An enjoyable and visually stunning experience that places you the shoes of a little blind girl exploring the world one step at a time. Beyond Eyes, released August 4th of this year brings a new kind of adventure to consoles and steam-play systems. A game of exploration and experience, that relies less on sight and more on sound and touch.
How do you bring to life an experience that is uniquely non-visual? Beyond Eyes tells the story of Rae, a young girl who has lost her eyesight as a child, and tells the tale in a friendly way as she explores her world. The game, which really should be looked at more like an experience, utilizes a very simple control mechanic; using just the look and move joysticks to allow even the most inexperienced or young gamers to enjoy the story. The art style is beautifully done, and portrays a sense of innocence and bright colors from the imagination of a child.
The game starts out with our young heroine Rae sitting on a bench next to a house listening to a kitten meow. The girl takes her first steps into the world, which is bleak, grey, and empty until she moves into it. As Rae walks forward, the world comes into view as she touches it or hears it. This provides a very interesting aspect of gameplay in that the world does not exist until she experiences it (eg. bumping into a wall or passing by a bush or tree that whistles in the wind).
Songbirds sing from nearby areas and pulse into view as their song’s reach the Rae’s location. Because everything is imagined by the mind of a child, the scenery is beautifully bright and hazy, with very few objects coming into sharp focus. Once Rae has passed over or near an area, it’s permanently added to the world around her, as she commits it to memory. A very charming effect.
The game does a great job of forcing you to experience everything you come across, rather than just showing it to you. Certain things that sound different and appear in front of you are often completely different when you get closer.
So lets chat about the gameplay:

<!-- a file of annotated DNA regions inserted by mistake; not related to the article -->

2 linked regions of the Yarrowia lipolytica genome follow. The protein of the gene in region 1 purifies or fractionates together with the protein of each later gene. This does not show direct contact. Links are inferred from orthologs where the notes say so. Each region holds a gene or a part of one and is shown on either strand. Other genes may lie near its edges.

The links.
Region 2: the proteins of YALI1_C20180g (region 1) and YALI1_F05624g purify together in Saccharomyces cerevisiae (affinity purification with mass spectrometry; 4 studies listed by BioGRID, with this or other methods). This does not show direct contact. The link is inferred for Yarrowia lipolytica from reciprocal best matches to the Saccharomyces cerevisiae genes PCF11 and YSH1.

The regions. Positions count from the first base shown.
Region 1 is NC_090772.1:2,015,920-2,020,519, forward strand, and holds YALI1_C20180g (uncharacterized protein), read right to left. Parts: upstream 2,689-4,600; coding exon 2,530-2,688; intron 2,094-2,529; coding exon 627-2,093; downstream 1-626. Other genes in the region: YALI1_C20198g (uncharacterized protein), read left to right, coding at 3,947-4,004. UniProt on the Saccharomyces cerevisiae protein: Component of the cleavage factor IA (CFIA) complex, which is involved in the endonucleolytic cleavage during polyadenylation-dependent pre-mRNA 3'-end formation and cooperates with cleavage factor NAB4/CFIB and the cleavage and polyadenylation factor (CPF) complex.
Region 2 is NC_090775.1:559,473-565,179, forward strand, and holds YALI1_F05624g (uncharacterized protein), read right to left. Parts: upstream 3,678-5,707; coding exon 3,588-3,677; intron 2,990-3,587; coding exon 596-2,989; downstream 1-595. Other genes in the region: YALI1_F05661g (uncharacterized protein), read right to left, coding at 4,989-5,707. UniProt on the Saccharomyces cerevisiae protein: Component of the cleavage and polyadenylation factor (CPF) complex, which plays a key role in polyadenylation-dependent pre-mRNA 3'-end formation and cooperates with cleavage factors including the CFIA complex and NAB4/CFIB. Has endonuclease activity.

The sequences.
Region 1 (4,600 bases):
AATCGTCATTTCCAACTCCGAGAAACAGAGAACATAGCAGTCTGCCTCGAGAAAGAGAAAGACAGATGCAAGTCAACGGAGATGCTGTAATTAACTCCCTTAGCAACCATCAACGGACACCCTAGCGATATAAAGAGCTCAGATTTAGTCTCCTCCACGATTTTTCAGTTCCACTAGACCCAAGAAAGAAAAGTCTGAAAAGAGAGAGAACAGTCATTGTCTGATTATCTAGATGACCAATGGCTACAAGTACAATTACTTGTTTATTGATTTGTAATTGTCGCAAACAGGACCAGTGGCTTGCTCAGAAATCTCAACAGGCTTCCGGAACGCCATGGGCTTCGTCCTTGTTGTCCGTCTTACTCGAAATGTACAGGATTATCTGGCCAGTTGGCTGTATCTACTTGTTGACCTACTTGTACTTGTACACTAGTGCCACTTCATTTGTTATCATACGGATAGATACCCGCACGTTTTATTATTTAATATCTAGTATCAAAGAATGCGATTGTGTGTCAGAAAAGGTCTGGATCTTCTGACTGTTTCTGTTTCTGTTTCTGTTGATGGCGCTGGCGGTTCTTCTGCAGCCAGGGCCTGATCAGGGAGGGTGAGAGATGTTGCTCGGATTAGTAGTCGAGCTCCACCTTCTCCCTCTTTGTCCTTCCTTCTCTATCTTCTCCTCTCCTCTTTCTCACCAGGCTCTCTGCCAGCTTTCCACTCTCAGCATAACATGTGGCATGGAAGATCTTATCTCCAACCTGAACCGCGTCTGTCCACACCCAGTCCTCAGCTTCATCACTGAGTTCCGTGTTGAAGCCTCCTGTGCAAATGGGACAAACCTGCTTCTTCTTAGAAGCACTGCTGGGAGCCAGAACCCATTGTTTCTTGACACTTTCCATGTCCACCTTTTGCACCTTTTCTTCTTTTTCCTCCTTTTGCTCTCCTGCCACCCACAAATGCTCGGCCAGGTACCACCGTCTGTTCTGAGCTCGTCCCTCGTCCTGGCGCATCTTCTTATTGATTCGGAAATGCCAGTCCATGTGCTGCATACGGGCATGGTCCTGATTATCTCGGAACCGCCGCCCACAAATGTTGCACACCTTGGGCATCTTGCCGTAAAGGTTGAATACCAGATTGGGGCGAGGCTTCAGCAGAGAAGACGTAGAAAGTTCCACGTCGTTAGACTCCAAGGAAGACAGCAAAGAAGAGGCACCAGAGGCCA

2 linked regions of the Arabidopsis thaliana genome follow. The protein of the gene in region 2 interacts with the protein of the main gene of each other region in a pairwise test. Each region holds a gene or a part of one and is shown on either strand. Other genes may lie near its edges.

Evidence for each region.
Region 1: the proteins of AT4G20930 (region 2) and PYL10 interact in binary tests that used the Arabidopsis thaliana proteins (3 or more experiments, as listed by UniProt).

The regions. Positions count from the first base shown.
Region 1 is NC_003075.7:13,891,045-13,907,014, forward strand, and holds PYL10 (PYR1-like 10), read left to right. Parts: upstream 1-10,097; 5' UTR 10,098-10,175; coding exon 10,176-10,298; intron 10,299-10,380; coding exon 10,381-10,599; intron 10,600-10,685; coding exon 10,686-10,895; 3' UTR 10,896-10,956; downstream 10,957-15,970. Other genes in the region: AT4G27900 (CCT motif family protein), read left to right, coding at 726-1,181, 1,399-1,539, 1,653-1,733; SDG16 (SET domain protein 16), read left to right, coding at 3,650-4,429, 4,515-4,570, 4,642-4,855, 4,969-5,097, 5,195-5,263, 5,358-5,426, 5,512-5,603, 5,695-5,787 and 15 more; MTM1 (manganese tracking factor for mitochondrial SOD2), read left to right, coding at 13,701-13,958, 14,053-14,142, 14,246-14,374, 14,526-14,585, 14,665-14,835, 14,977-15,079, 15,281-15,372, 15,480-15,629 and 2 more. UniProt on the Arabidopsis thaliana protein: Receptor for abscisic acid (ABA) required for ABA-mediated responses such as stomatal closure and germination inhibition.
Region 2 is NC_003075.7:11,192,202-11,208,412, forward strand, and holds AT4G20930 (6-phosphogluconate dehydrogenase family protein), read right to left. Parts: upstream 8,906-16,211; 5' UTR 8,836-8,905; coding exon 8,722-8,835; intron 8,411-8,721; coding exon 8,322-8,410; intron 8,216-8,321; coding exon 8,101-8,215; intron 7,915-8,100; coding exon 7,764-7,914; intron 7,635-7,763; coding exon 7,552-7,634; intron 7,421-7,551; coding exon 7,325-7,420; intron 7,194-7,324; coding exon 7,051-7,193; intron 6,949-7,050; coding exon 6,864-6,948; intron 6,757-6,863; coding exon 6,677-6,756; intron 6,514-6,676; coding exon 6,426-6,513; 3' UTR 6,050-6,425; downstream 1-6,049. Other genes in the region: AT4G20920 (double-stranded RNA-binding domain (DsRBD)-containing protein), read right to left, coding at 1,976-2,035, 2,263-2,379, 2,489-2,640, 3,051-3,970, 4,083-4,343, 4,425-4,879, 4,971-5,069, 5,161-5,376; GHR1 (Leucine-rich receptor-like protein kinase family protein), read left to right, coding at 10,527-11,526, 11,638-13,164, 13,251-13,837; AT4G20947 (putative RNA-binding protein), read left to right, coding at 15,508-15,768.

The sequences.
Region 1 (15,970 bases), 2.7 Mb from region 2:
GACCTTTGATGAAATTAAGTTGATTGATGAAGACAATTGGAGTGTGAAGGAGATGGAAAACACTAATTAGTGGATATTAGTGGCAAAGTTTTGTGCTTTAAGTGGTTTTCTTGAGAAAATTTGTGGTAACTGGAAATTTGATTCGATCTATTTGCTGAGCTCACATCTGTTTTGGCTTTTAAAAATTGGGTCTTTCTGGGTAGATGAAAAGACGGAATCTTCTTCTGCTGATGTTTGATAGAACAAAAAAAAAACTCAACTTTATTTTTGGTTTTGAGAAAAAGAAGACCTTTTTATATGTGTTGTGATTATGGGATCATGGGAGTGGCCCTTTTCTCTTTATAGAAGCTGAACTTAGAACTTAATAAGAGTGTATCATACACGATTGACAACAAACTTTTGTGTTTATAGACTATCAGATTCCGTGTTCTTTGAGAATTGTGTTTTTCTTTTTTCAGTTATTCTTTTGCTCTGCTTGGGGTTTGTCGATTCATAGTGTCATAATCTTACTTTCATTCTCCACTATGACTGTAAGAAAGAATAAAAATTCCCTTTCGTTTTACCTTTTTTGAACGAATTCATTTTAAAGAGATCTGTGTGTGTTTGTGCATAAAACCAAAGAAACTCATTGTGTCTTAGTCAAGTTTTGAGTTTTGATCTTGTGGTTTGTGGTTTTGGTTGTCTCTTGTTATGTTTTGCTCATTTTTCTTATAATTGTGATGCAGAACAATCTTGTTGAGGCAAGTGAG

There is not very much of it, in that it operates more like a storybook where you guide the character through the pages and towards her destiny. While the controls are responsive, Rae’s walking speed could be likened to an excited tortoise, ultimately lending itself to the immersion as she cautiously navigates the world. One would not expect someone who is blind to sprint into the unknown. This has the effect of adding to the feeling of actual visual impairment, but after a time becomes somewhat laborious when heading back into areas you have visited previously and therefore can “see”.
There are also some surprisingly non-intuitive and difficult puzzles in the game, which I feel detract from the experience slightly. This isn’t intentional I believe, as they weren’t brain teasing challenges to solve, but rather a complete lack of instruction on how to proceed with the story. There were more than a few instances of backtracking where I became lost pressing every button until finding the one that lets you hop a fence, or push past a puzzle out of frustration only to discover that the only way to solve it is to leave the area.
Having said this, the story is absolutely worth playing once. There is very little re-playability, but because of the family friendly content it can be played with younger family members for extended periods. For more information, visit the developer web page.